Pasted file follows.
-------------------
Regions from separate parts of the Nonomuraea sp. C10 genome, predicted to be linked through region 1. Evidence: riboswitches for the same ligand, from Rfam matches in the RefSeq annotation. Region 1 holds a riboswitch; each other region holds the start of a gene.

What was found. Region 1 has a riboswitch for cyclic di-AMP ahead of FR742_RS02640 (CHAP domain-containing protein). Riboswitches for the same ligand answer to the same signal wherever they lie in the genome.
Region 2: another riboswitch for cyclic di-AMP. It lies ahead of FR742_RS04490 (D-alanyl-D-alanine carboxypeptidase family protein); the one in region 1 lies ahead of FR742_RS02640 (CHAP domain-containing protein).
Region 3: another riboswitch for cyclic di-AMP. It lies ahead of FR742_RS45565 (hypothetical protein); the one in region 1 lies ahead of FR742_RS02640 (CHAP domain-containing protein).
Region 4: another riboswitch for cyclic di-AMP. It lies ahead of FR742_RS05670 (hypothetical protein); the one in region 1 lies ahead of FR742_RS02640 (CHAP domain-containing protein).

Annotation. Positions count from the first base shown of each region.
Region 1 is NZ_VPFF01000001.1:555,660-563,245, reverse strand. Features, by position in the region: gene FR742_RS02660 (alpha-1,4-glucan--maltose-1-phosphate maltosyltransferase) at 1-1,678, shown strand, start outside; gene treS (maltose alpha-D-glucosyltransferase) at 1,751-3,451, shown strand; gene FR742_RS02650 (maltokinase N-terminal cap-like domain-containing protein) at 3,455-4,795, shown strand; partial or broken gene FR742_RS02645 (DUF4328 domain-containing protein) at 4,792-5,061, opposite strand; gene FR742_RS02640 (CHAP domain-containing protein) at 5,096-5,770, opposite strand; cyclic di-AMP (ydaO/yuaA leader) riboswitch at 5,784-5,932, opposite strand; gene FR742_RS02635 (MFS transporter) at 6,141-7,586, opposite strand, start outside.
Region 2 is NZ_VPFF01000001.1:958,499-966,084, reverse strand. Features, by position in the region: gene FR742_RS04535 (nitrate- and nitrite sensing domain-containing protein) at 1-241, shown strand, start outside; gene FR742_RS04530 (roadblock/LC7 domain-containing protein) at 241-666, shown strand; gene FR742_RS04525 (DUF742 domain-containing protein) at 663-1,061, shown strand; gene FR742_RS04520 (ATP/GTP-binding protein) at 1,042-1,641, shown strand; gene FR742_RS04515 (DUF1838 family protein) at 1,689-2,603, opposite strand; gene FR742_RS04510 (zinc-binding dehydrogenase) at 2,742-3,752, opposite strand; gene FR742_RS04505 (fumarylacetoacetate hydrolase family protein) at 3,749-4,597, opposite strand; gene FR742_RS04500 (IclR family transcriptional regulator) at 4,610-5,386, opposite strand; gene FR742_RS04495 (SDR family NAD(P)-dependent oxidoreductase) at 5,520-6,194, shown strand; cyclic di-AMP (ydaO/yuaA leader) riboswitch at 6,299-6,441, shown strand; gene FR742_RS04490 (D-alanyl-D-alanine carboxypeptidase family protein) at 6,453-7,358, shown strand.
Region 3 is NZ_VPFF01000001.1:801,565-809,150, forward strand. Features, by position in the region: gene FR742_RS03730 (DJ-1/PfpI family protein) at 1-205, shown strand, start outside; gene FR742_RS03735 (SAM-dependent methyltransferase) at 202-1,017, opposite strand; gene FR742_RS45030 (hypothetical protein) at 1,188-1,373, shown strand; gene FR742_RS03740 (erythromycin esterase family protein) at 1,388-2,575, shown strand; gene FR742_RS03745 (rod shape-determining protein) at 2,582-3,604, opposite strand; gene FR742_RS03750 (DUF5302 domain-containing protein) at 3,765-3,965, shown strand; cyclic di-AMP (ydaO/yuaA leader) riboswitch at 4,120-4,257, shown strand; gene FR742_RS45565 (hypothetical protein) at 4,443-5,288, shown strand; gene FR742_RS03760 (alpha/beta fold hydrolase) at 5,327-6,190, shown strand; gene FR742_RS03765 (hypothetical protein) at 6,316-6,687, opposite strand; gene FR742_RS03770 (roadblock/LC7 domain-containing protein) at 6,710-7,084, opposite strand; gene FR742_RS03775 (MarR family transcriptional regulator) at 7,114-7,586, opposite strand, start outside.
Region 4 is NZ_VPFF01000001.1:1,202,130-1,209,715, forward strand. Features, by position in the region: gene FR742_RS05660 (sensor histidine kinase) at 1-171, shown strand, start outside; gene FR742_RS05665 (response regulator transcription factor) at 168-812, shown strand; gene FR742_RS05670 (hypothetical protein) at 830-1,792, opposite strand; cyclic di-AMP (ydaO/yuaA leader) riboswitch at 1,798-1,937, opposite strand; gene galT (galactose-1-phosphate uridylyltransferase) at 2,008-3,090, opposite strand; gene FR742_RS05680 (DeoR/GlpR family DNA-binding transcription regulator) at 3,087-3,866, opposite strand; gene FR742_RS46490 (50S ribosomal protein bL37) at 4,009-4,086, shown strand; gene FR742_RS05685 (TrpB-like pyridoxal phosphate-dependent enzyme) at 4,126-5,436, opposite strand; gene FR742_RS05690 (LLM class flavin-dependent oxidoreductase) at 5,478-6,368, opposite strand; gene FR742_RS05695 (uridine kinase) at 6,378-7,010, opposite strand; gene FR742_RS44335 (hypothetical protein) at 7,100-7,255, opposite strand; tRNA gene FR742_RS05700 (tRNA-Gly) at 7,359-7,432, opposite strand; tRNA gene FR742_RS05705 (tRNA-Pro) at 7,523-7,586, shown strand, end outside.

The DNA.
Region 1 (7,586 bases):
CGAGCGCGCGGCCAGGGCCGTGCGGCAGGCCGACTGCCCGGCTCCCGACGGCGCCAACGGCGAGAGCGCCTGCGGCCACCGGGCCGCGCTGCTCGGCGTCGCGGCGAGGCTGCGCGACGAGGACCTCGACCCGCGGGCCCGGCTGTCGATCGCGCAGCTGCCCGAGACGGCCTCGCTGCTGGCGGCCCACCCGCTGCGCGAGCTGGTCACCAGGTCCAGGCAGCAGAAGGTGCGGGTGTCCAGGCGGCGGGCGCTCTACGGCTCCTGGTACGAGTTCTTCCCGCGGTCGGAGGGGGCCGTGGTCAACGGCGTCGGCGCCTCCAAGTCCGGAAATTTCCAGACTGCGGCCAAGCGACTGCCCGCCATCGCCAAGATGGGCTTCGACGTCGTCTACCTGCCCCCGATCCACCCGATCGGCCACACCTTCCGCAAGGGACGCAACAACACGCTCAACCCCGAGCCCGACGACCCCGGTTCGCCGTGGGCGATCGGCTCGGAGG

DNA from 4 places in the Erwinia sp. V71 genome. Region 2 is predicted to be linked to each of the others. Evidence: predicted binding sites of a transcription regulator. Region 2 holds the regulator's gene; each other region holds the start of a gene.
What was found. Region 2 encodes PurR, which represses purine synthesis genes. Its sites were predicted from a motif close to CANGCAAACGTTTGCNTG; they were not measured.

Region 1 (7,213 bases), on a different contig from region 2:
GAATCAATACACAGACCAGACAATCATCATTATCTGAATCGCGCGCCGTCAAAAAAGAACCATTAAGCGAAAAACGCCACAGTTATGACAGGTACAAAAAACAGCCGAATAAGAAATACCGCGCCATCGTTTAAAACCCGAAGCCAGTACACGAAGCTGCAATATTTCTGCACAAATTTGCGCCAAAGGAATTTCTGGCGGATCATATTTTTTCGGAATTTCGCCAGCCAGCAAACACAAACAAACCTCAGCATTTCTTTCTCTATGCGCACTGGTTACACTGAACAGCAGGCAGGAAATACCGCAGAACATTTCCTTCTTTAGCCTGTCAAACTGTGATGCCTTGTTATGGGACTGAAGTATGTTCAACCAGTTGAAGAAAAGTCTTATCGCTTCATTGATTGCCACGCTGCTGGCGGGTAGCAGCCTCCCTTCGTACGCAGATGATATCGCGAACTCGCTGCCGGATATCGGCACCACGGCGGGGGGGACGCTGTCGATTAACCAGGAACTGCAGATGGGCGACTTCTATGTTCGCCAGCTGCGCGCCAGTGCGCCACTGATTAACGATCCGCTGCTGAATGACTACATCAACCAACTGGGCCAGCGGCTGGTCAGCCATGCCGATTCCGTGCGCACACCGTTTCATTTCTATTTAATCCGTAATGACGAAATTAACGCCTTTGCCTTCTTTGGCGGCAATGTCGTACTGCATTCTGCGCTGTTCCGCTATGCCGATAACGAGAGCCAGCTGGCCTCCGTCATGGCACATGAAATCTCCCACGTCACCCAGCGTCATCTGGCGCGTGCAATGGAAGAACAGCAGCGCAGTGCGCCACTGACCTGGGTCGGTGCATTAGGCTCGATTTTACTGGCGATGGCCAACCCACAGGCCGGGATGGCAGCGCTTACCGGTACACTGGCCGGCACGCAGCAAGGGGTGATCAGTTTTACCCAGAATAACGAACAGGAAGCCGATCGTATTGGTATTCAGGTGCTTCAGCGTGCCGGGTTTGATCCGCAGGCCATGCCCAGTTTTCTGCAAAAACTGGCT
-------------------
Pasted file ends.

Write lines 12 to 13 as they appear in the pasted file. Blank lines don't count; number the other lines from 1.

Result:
Region 1 (7,586 bases):
CGAGCGCGCGGCCAGGGCCGTGCGGCAGGCCGACTGCCCGGCTCCCGACGGCGCCAACGGCGAGAGCGCCTGCGGCCACCGGGCCGCGCTGCTCGGCGTCGCGGCGAGGCTGCGCGACGAGGACCTCGACCCGCGGGCCCGGCTGTCGATCGCGCAGCTGCCCGAGACGGCCTCGCTGCTGGCGGCCCACCCGCTGCGCGAGCTGGTCACCAGGTCCAGGCAGCAGAAGGTGCGGGTGTCCAGGCGGCGGGCGCTCTACGGCTCCTGGTACGAGTTCTTCCCGCGGTCGGAGGGGGCCGTGGTCAACGGCGTCGGCGCCTCCAAGTCCGGAAATTTCCAGACTGCGGCCAAGCGACTGCCCGCCATCGCCAAGATGGGCTTCGACGTCGTCTACCTGCCCCCGATCCACCCGATCGGCCACACCTTCCGCAAGGGACGCAACAACACGCTCAACCCCGAGCCCGACGACCCCGGTTCGCCGTGGGCGATCGGCTCGGAGG